Altogether I thought this paper was good demonstration of using self-attention on multivariate time series data. The results were state of the art at the time it was released, they have now been surpassed by TimeNet. However, this is primarily due to the effectiveness of transfer-learning based pretraining rather than the architecture. If I had to guess similar pre-training with SAND would result in better performance.
My main critcism of this paper is primarily from reproducibility standpoint as no code is provided and various hyperparameters such as the kernal size are either not included or only vaguely hinted at. Other concepts are not discussed clearly enough such as the masking mechanism. I’m currently working on trying to reimplement in PyTorch and will post the code here when I’m more sure about its reliability.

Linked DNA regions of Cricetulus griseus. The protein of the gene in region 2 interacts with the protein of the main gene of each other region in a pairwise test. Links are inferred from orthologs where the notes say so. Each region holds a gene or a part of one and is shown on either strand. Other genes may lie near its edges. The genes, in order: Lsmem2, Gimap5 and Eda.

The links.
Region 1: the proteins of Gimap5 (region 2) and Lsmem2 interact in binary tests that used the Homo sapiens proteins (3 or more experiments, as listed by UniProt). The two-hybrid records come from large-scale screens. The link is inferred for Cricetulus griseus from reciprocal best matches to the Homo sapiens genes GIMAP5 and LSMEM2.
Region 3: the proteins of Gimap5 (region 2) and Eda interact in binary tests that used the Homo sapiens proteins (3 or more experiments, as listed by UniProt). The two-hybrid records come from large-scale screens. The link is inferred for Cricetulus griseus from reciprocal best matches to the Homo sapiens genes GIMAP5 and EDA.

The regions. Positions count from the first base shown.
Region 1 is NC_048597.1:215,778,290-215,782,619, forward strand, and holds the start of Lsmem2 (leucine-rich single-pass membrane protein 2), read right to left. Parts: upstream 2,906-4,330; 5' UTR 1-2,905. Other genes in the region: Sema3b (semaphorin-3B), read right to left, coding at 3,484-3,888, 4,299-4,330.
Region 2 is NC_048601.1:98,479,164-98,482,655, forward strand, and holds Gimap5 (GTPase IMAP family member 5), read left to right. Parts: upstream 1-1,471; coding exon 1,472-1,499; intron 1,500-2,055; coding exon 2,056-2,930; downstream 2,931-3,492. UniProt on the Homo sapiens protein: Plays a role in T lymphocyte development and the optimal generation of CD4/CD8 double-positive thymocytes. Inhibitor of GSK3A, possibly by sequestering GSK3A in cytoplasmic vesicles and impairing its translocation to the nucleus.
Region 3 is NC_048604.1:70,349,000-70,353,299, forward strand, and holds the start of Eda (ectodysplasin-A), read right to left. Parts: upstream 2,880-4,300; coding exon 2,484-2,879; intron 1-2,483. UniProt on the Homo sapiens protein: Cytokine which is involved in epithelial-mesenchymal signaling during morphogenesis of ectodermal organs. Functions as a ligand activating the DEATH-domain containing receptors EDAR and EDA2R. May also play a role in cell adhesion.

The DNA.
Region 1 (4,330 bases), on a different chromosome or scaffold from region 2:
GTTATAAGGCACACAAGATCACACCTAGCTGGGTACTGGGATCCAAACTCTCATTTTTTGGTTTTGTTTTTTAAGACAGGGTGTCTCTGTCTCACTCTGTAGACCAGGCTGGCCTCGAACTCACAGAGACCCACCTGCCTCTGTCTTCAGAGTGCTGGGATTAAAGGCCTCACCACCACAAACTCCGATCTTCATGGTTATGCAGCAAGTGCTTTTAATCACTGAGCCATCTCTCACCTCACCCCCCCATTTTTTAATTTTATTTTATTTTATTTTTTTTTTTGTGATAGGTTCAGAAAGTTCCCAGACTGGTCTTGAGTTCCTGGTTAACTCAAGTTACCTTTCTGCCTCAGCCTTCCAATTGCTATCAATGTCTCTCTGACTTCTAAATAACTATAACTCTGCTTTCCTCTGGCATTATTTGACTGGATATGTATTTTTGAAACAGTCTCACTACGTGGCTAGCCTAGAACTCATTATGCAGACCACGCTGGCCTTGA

Another recent paper that is fairly interesting is CDSA: Cross-Dimensional Self-Attention for Multivariate, Geo-tagged Time Series Imputation by Jiawei Ma et al. This article focuses on imputing (estimating) missing time series values. Effective data imputation is important for many real world applications as sensors often have periods where they malfunction causing missing data. This creates problems when trying to forecast or classify data as the missing or null values will impact the forecast. The authors setup their model to use a cross attention mechanism that works by utilizing data in different dimensions such as time location and the measurement.